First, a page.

During one of our last weekends in London, I played a gig in Harrogate, about 2 hours north of London. The local paper invited me to write a piece about my experience. So, without further ado, here’s the article I submitted to the Harrogate Herald.
“U.S. Rocker Dazed & Confused in Harrogate”
by Gordon Wright
I discovered Harrogate on the internet. Or rather, Harrogate discovered me.
Discovered me in the form of 60-year-old Charles Page, an IT project manager and Harrogate resident who was looking online for American blues and instead happened on a local pop/rock band, Fooled By April, from Boston, U.S.A. As the lead singer and the booker/promoter for the band, I was struggling just to get the band heard in our own country — I certainly didn’t expect to hear from a fan in Yorkshire.
So you can imagine my surprise when Charles sent me an email through the band’s website, asking to buy extra copies of our CD to distribute to his family and friends. But Charles’s enthusiasm was exactly the sort of jolt the band needed, and pretty soon he was a veritable Fooled By April U.K. promoter, talking up the band to everyone he met and assuring me that Fooled By April was sure to catch on in the UK, even if its Stateside fanbase was lagging.
When my wife, Karen, decided to pursue a master’s degree at the London School of Economics & Political Science, I knew I would have to arrange to meet Charles, our U.K. ‘superfan’ (as he was dubbed in these very pages) and play a show right in Harrogate. I asked Charles if he thought he could set something up…
Well, let’s just say Charles was up to the task. We arrived in Harrogate on the day of the gig to find the town awash with Fooled By April posters and propaganda, well-primed for my Yorkshire debut. The newspapers had already featured the gig along with some sizable pictures of me. Even as we stepped off the train from York, Charles rushed us over to meet his wife, Sheila’s, son, who happened to be the driver of our train. Poor Mike, he seemed a bit chagrined that a bona fide American rock star had been on his train when he was running seven minutes late.
Charles toured us through Harrogate, all along the way stopping in shops with posters of me in the window: the guitar shop, the music shop, the charity shop, the shoe shop, the pubs, the salons… even the butcher. Thanks to my superfan’s tireless efforts, it seemed everyone in lovely, idyllic Harrogate had heard of Fooled By April. Frankly, I was starting to get a bit nervous.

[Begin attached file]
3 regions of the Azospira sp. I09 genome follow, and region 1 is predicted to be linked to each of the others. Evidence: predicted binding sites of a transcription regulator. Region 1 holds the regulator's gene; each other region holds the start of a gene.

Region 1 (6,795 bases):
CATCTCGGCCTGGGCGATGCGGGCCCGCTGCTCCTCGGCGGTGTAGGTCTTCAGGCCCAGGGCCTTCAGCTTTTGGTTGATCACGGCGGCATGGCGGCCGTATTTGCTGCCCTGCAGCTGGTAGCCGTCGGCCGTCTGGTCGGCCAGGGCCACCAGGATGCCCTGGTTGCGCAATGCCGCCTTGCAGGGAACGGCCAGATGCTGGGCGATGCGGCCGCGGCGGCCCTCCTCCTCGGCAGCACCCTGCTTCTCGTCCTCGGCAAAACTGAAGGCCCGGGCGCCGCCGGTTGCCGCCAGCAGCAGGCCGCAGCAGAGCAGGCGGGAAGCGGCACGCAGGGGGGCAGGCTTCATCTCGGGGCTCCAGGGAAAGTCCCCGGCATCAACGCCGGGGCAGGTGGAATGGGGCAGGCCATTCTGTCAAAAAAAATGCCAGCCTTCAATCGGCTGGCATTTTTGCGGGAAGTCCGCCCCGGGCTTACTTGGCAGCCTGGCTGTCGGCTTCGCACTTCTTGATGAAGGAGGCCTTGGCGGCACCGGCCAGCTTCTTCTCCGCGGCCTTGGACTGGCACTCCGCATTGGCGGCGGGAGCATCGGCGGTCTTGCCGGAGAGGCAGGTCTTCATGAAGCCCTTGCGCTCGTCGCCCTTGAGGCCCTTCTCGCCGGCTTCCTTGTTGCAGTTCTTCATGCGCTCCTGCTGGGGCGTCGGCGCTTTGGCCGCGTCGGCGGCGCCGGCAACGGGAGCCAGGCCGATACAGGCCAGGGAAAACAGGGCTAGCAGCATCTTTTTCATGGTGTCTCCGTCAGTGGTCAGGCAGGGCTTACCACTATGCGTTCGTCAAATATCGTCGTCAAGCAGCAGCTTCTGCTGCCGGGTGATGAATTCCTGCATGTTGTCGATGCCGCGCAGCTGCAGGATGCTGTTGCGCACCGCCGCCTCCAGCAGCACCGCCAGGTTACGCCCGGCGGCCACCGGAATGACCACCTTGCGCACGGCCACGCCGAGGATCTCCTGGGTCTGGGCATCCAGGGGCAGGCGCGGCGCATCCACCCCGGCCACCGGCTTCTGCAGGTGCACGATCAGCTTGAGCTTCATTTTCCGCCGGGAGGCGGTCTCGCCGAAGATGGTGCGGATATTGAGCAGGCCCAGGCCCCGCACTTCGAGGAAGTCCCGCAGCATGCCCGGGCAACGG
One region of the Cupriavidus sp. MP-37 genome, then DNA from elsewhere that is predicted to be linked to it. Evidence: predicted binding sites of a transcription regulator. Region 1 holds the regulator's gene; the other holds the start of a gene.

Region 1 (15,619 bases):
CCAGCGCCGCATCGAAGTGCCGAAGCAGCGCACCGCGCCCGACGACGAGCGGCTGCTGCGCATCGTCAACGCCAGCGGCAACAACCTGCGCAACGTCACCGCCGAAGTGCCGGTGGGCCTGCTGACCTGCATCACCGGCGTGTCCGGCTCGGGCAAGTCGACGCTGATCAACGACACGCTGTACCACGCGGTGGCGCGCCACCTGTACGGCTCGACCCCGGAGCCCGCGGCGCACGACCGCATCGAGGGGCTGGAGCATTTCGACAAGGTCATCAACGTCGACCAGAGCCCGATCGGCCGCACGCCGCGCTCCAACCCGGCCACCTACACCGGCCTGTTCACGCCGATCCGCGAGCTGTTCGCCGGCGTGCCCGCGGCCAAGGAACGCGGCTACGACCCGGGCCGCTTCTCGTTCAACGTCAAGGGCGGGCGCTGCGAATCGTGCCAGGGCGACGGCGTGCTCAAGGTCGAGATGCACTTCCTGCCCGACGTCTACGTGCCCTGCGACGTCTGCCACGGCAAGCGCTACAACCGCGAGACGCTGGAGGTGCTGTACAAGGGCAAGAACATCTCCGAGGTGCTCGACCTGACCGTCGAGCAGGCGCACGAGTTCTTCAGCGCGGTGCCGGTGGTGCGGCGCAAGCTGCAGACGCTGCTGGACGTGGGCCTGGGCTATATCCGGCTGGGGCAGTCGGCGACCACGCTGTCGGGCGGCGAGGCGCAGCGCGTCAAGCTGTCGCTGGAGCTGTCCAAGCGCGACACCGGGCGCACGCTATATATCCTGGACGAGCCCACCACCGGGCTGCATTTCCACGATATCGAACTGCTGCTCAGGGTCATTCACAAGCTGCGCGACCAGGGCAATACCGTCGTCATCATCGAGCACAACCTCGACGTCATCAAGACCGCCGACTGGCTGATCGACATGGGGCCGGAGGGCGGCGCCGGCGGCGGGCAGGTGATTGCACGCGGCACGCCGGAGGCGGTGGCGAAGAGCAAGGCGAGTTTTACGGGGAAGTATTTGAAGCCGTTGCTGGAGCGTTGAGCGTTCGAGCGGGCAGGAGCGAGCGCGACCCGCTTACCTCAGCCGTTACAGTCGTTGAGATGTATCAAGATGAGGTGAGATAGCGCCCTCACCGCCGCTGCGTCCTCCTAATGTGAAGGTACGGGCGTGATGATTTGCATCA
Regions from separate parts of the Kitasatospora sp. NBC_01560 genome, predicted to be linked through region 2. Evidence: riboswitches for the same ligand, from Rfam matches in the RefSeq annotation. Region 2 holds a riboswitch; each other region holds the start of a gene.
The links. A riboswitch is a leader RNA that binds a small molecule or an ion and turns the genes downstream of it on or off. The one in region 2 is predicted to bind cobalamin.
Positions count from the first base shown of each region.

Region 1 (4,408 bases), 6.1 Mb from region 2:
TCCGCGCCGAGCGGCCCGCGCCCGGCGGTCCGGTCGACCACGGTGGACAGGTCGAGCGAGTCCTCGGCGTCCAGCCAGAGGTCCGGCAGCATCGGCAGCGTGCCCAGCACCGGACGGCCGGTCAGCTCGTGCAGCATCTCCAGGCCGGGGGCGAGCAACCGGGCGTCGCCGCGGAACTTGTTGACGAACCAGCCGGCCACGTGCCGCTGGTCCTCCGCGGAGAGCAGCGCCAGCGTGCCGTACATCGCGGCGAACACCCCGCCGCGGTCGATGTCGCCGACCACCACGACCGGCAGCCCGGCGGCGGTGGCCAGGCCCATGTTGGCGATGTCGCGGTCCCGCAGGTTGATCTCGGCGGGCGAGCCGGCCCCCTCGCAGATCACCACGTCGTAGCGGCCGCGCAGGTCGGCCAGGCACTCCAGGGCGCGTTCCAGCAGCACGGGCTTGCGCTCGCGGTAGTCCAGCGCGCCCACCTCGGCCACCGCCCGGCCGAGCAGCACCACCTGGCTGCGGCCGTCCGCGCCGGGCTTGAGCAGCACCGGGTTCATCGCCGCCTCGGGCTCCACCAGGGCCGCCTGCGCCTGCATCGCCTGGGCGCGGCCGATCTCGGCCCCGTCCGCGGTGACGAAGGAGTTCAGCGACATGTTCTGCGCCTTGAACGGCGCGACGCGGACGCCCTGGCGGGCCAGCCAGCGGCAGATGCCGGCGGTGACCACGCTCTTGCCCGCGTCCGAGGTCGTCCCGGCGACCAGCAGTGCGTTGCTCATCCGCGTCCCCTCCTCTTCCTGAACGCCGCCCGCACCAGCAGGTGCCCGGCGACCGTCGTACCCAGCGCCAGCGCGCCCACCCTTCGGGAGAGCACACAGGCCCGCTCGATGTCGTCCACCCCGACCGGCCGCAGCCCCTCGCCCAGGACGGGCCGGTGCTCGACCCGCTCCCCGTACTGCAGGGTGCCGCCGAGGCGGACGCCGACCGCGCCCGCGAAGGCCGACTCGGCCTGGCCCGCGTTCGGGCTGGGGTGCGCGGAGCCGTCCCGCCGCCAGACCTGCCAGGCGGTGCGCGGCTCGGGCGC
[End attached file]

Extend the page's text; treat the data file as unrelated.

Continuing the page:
But my nerves were quickly calmed by the age-old British remedy: a proper cup of tea, made expertly by Sheila and consumed with crumpets and Marmite. Afterwards we relaxed into a newer British remedy: ‘Deal or No Deal’, a perfect segue to an expertly cooked dinner from M&S. Now I was definitely ready for showtime.
Shortly after arriving at the Tap & Spile pub, the crowd started to stream in, all of whom had heard my CD and knew the band’s songs. After busking anonymously in London for many months, this was quite a treat. Even the local radio personality, Clare Hopps of StrayFM, showed up to introduce me. I had worked for years to get this sort of fanfare back in Boston, and here I was across the globe. So I played my heart out, spurred on by the audience bobbing their heads to my tunes and even sometimes mouthing the words to the songs. It was such a good time that after enjoying several of the Tap & Spile’s delicious ales, I played another set of cover tunes, and all of us sang Beatles, Beach Boys, Kinks and Elton John songs together. By the end of that night, I had no doubt that I had found a musical home right here in Harrogate.
The next morning, Karen and I told Charles we would love to see some more of this beautiful area before we headed back to the big city. So we hopped in the car and headed to scenic Knaresborough, where I proceeded to take 100 pictures of the stunning railroad bridge. Then it was off to York. History buff that she is, Sheila gave us a proper tour of the place, regaling us with stories of Fawkes, Clitherow and Constantine, as well as showing us some of the best shopping around.
The climax of that day, though, was certainly the magnificent Minster. We arrived just in time for Evensong, and, while listening serenely to the mellifluous psalms, I realised it was a fitting end to our musical trip to Yorkshire.
The above piece appeared in a slightly abbreviated form in the Harrogate Herald on September 26, 2006.